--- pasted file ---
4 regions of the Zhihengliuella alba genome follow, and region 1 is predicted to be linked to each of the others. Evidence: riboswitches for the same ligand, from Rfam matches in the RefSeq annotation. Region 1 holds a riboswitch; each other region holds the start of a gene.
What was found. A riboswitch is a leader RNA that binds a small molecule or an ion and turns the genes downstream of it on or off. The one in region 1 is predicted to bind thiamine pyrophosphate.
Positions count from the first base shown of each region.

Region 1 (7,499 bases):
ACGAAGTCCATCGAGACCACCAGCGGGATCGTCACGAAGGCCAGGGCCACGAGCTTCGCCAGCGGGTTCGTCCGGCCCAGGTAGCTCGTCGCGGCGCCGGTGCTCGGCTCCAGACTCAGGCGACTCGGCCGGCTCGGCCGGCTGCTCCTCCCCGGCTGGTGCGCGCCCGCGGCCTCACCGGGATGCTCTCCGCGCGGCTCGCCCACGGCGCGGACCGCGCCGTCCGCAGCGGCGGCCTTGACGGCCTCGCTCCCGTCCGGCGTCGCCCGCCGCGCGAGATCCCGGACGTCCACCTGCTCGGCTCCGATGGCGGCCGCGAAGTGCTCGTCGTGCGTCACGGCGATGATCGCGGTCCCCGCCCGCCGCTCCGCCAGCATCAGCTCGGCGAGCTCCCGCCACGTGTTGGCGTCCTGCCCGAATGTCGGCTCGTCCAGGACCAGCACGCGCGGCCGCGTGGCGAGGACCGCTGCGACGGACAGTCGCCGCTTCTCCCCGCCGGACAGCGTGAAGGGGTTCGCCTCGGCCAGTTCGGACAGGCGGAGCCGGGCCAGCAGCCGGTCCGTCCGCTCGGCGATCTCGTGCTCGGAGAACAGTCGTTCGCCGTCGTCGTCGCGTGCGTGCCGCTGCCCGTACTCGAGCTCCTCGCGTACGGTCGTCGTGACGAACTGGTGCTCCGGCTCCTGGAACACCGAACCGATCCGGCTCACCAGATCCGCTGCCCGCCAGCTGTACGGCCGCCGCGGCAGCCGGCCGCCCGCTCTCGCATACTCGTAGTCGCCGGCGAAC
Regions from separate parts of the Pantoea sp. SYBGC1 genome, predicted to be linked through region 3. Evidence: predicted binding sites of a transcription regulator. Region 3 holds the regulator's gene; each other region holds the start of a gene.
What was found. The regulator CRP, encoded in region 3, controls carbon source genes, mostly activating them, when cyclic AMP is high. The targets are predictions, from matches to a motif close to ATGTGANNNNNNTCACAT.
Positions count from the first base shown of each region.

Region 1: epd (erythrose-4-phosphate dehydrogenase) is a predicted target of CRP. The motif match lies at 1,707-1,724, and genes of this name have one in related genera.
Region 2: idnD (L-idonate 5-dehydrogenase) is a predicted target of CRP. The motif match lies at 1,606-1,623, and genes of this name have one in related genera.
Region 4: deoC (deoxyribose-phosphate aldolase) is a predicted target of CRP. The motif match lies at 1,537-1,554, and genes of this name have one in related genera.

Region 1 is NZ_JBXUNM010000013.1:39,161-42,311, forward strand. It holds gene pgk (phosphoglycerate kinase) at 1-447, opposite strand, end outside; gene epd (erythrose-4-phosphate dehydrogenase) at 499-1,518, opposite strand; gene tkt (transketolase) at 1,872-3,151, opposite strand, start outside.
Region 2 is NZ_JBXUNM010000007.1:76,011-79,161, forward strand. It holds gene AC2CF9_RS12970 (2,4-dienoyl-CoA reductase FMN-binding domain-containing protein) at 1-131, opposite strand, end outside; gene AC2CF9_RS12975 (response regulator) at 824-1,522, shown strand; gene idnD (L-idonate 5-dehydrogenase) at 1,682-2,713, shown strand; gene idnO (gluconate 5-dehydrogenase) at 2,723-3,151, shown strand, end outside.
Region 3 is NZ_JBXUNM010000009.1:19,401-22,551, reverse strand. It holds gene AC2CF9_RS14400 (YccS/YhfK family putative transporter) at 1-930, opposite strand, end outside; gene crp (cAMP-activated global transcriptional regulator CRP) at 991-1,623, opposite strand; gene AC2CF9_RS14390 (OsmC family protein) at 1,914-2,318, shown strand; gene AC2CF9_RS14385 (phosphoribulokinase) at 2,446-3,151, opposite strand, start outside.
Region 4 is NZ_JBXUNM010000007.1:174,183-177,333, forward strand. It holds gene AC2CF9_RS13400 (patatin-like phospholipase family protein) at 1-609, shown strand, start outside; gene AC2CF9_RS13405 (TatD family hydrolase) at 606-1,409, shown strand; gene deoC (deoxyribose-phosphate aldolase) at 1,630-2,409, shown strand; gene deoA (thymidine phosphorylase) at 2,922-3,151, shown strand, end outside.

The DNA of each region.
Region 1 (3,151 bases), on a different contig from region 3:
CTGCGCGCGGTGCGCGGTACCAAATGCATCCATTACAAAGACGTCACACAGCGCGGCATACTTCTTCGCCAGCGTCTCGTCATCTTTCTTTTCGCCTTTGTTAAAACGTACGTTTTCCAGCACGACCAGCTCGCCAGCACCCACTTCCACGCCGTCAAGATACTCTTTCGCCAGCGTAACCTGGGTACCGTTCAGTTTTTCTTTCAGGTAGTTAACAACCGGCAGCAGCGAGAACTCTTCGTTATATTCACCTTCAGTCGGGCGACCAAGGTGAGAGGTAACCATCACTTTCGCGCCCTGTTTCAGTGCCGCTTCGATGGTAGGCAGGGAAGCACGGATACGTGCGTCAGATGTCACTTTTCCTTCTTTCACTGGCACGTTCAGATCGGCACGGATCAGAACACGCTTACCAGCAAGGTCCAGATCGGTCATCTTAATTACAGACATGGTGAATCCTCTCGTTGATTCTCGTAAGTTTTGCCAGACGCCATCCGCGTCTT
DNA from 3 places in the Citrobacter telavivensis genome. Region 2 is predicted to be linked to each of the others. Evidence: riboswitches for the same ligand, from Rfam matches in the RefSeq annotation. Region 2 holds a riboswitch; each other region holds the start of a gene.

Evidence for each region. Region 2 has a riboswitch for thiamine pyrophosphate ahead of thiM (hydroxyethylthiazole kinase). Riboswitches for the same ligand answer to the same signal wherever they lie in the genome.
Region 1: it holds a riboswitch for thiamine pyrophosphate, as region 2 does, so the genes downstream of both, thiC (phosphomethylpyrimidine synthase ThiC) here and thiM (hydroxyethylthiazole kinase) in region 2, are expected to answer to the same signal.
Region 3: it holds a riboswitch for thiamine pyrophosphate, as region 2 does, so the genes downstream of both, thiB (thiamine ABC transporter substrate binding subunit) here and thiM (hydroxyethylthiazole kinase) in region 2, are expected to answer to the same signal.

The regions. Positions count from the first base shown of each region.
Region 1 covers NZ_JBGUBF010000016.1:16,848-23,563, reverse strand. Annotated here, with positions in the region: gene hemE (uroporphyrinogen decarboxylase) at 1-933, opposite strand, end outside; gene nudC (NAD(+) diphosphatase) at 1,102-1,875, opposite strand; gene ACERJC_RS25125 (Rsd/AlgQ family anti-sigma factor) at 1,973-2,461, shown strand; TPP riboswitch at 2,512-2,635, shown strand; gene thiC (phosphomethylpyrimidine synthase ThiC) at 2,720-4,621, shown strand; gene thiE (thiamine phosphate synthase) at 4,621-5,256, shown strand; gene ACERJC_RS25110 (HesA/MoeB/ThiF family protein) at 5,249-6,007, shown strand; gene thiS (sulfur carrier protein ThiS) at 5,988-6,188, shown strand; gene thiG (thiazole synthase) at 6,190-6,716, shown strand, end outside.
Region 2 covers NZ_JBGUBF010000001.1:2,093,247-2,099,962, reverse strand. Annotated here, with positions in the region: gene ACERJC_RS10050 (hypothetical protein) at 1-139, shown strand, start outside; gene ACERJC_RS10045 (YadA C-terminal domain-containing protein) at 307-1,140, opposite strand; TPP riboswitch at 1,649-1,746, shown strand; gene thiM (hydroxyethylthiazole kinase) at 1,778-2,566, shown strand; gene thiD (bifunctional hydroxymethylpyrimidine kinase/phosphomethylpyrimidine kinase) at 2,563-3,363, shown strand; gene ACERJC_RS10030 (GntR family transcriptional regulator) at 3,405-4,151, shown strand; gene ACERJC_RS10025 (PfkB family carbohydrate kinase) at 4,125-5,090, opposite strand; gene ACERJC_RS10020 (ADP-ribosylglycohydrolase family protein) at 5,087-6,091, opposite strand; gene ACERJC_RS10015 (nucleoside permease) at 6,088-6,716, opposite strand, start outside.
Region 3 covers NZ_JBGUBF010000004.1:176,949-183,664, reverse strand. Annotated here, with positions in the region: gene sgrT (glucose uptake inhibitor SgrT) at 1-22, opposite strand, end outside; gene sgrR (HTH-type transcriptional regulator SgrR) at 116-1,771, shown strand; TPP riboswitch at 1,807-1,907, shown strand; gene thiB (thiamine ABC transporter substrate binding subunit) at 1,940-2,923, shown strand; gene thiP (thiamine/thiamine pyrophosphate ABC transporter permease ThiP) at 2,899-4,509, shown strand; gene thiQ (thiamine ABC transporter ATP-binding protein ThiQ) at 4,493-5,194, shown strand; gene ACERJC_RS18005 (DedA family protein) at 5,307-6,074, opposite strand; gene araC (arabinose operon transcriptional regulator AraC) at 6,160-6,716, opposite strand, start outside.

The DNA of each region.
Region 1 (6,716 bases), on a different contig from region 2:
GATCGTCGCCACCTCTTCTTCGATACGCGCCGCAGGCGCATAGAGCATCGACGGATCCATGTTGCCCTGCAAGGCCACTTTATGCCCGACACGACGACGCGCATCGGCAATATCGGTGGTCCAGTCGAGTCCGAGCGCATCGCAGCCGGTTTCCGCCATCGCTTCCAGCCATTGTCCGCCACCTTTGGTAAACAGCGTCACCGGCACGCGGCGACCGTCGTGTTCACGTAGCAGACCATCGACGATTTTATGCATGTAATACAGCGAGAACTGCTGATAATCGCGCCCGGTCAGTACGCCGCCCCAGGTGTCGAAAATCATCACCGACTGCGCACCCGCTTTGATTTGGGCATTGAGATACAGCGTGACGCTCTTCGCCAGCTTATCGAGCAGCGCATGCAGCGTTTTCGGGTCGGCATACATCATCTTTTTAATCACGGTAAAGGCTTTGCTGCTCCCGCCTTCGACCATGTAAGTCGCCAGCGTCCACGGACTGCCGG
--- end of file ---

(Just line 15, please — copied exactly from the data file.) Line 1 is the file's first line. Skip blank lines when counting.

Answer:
Region 4 is NZ_JBXUNM010000007.1:174,183-177,333, forward strand. It holds gene AC2CF9_RS13400 (patatin-like phospholipase family protein) at 1-609, shown strand, start outside; gene AC2CF9_RS13405 (TatD family hydrolase) at 606-1,409, shown strand; gene deoC (deoxyribose-phosphate aldolase) at 1,630-2,409, shown strand; gene deoA (thymidine phosphorylase) at 2,922-3,151, shown strand, end outside.